Tony Stewart’s new auto racing league to give fans an alternative to NASCAR – The Washington Post

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Since then, Stewart has tended to his NASCAR team, Stewart-Haas Racing, and continued to race on smaller dirt tracks across the country. But on Monday, his retirement shifted into a different gear, so to speak, with the news that he’s starting a new auto racing circuit alongside fellow NASCAR Hall of Famer Ray Evernham, agent Sandy Montag and former NASCAR chief operating officer George Pyne.

The new venture, as reported by Sports Business Journal’s John Ourand, will be called Superstar Racing Experience (or SRX) and will consist of six short-track races starting next summer, with all of the races televised live on Saturday nights by CBS. Unlike NASCAR, the SRX races will be designed to maintain viewer interest in part by fitting into a two-hour window, with two 45-minute heats and no pit stops.

“That’s enough time to showcase the personalities in a way that’s fun and appealing and exciting,” Pyne told Ourand. “Having close, competitive racing, you’re going to get 20 or 30 lead changes in a race.”

There will be only 12 drivers per race, and they will drive identical cars designed by Evernham with identical equipment. Plus, each driver will be randomly paired with a crew chief for each race.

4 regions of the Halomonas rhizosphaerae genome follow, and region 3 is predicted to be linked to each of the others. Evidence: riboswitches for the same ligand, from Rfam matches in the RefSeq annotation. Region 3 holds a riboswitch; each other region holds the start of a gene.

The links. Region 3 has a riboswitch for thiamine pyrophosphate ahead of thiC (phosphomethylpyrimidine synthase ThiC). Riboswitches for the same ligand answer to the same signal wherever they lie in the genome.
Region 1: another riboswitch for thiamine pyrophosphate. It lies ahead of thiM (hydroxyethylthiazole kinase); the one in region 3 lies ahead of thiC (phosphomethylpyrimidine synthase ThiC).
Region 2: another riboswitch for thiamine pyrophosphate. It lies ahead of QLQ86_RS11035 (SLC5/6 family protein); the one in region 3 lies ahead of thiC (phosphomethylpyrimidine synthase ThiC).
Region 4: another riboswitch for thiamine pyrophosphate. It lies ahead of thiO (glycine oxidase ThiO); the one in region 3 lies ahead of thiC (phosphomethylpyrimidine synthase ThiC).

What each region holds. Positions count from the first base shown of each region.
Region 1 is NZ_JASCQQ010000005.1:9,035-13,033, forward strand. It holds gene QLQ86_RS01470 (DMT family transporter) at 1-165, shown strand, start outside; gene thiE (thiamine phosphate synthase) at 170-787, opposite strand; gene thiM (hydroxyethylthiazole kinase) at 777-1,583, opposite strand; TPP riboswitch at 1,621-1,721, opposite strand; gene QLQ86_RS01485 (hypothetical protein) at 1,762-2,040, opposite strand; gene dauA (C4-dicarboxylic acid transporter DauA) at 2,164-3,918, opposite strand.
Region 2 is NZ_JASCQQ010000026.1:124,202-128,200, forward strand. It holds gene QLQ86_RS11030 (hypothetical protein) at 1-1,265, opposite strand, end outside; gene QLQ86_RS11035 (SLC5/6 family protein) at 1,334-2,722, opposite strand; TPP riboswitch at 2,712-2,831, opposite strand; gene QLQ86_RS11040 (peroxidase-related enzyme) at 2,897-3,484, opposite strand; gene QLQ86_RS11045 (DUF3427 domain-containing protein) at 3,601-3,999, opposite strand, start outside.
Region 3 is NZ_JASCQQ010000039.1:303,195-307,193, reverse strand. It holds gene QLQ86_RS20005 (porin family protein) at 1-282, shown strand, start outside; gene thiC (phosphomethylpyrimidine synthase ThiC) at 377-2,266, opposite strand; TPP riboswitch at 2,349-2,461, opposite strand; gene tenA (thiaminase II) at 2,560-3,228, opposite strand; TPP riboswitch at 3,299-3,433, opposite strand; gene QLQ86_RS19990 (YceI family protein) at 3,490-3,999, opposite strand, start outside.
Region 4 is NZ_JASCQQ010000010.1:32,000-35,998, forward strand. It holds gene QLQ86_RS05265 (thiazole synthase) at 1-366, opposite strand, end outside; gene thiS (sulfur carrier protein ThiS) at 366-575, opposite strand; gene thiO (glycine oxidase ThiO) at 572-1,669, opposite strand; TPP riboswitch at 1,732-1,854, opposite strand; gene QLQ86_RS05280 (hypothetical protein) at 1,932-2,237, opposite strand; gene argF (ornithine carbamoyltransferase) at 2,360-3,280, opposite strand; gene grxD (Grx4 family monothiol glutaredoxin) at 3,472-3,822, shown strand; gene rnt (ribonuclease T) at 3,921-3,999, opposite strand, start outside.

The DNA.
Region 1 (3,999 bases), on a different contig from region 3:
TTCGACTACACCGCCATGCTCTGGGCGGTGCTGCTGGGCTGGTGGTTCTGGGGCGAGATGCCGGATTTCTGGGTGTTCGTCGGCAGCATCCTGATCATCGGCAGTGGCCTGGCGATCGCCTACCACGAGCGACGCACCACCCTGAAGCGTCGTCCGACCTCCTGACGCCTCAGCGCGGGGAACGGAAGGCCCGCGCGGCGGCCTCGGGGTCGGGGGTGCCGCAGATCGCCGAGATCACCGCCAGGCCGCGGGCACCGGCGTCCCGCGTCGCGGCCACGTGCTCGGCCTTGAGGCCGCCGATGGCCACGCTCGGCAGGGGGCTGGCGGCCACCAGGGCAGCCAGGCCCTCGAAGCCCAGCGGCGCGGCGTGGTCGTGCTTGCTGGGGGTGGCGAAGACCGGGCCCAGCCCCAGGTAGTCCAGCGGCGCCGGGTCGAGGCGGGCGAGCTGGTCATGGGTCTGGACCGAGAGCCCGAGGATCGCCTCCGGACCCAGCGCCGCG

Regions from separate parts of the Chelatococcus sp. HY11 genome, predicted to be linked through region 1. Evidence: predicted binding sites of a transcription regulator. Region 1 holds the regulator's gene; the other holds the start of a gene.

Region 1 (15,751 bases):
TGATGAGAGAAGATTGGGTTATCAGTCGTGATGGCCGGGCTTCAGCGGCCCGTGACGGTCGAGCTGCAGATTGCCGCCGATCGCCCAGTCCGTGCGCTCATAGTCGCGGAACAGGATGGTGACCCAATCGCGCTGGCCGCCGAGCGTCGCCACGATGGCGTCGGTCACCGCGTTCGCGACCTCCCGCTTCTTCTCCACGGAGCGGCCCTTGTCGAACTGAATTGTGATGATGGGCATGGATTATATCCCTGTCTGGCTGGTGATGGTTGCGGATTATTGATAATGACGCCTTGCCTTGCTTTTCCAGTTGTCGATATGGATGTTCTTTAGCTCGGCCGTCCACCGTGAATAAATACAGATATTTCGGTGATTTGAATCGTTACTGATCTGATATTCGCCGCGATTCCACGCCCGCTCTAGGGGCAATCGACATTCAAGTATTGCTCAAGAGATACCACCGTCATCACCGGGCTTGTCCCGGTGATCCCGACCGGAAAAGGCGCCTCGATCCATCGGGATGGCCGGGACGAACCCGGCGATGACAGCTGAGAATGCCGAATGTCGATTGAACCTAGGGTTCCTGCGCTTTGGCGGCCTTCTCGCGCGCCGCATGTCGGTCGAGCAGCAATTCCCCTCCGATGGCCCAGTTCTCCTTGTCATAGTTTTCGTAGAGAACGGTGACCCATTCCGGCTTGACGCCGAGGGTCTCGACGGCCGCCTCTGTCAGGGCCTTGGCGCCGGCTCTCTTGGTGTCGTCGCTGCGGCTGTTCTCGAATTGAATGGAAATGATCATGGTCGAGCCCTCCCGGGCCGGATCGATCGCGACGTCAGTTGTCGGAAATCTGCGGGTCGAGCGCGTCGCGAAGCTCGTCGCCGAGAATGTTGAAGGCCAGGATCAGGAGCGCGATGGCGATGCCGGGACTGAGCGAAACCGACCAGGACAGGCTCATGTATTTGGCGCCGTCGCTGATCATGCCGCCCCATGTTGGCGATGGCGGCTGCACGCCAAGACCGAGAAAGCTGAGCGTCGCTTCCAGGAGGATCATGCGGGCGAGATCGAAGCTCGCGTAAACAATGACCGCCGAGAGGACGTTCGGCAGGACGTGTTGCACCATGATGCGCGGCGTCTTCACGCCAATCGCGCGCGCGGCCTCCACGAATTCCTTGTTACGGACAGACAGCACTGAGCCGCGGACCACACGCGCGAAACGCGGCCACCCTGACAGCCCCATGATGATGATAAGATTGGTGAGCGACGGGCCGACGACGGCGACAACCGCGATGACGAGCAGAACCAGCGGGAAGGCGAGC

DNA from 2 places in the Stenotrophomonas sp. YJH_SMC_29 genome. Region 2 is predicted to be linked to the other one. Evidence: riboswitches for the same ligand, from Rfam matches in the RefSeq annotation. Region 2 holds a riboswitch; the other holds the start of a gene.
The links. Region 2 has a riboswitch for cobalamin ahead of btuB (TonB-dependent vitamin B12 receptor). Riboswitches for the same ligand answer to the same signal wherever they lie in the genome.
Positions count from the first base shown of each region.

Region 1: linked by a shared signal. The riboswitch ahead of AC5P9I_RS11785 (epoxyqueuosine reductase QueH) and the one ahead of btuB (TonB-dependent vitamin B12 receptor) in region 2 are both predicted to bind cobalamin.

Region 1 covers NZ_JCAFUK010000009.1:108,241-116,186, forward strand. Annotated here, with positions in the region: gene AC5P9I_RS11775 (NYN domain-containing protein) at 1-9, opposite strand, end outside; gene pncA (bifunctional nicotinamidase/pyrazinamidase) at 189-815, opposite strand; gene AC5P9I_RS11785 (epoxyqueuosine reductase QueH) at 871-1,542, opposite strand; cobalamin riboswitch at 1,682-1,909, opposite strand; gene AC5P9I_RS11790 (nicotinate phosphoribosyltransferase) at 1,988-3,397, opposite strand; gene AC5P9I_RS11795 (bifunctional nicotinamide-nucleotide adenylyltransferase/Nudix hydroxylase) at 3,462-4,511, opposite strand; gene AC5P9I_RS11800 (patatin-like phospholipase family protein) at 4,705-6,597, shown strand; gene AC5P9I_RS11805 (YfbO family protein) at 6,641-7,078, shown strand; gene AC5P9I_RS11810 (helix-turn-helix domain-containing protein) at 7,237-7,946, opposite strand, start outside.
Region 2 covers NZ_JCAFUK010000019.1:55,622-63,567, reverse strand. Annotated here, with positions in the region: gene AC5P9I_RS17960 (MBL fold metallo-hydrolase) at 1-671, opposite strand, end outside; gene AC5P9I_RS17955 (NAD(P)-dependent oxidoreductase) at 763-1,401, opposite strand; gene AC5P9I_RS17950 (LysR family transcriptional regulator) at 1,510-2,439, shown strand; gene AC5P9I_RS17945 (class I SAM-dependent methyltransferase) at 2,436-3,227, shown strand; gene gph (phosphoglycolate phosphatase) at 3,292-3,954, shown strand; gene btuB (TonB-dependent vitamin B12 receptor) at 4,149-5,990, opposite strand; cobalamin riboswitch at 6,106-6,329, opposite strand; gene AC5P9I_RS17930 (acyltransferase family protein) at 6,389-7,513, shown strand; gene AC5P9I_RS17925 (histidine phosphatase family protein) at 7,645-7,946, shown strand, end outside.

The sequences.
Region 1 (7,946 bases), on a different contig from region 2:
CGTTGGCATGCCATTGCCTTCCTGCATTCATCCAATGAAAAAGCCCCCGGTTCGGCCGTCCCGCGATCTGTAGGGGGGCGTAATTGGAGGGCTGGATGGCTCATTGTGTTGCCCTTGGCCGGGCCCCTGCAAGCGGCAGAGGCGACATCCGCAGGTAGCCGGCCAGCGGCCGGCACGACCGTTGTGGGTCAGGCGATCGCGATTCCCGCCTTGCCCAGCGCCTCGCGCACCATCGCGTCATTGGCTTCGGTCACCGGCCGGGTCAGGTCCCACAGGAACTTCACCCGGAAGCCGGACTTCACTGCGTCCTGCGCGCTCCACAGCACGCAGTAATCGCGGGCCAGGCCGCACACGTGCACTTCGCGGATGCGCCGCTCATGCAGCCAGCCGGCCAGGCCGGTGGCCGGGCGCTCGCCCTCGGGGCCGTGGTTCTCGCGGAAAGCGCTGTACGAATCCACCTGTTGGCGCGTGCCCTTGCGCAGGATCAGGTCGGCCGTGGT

The races will take place at smaller tracks in what Ourand describes as “the American heartland,” and the cars will be designed to race over a number of surfaces and styles — dirt, paved ovals, road courses, etc. — to further differentiate the product from NASCAR. Eldora Speedway, Stewart’s short track in western Ohio, likely will be one of the venues.

Evernham, who won three Cup Series titles as Jeff Gordon’s crew chief, expressed his anticipation for the new venture after the news broke Monday morning:

The former crew chief told the Associated Press that he hopes to design a safe, budget-friendly car that “the racing public can relate to.”

“We envision a hybrid of all different series — we don’t see it looking like a crazy dunebuggyish type car,” Evernham said. “To me, it’s got to be a really cool-looking car that also puts it back in the drivers hands, mechanically-wise and allows it to be more affected by the pedals.”

SRX has yet to announce its roster of drivers, but the circuit’s newly created Twitter account follows only seven people, among them retired NASCAR drivers Gordon and Dale Earnhardt Jr., seven-time NASCAR Cup Series champion Jimmie Johnson (who’s in his last year of full-time racing) and former IndyCar driver Paul Tracy. Ourand says SRX “expects to have its pick of well-known crew chiefs and drivers, both active and retired.”

“You know, drivers retiring and being out of the sport so young, we think there are guys who still want to race, still can race, but just don’t want to run 200 mph,” Evernham told the AP.

Racing observers noted similarities between SRX and the IROC series, which was created in the 1970s and featured 12 all-star drivers from across auto racing competing in identical stock cars. Stewart, who also was an IndyCar champion during his career, won the final IROC title in 2006 before the circuit fell apart over lack of sponsorship.

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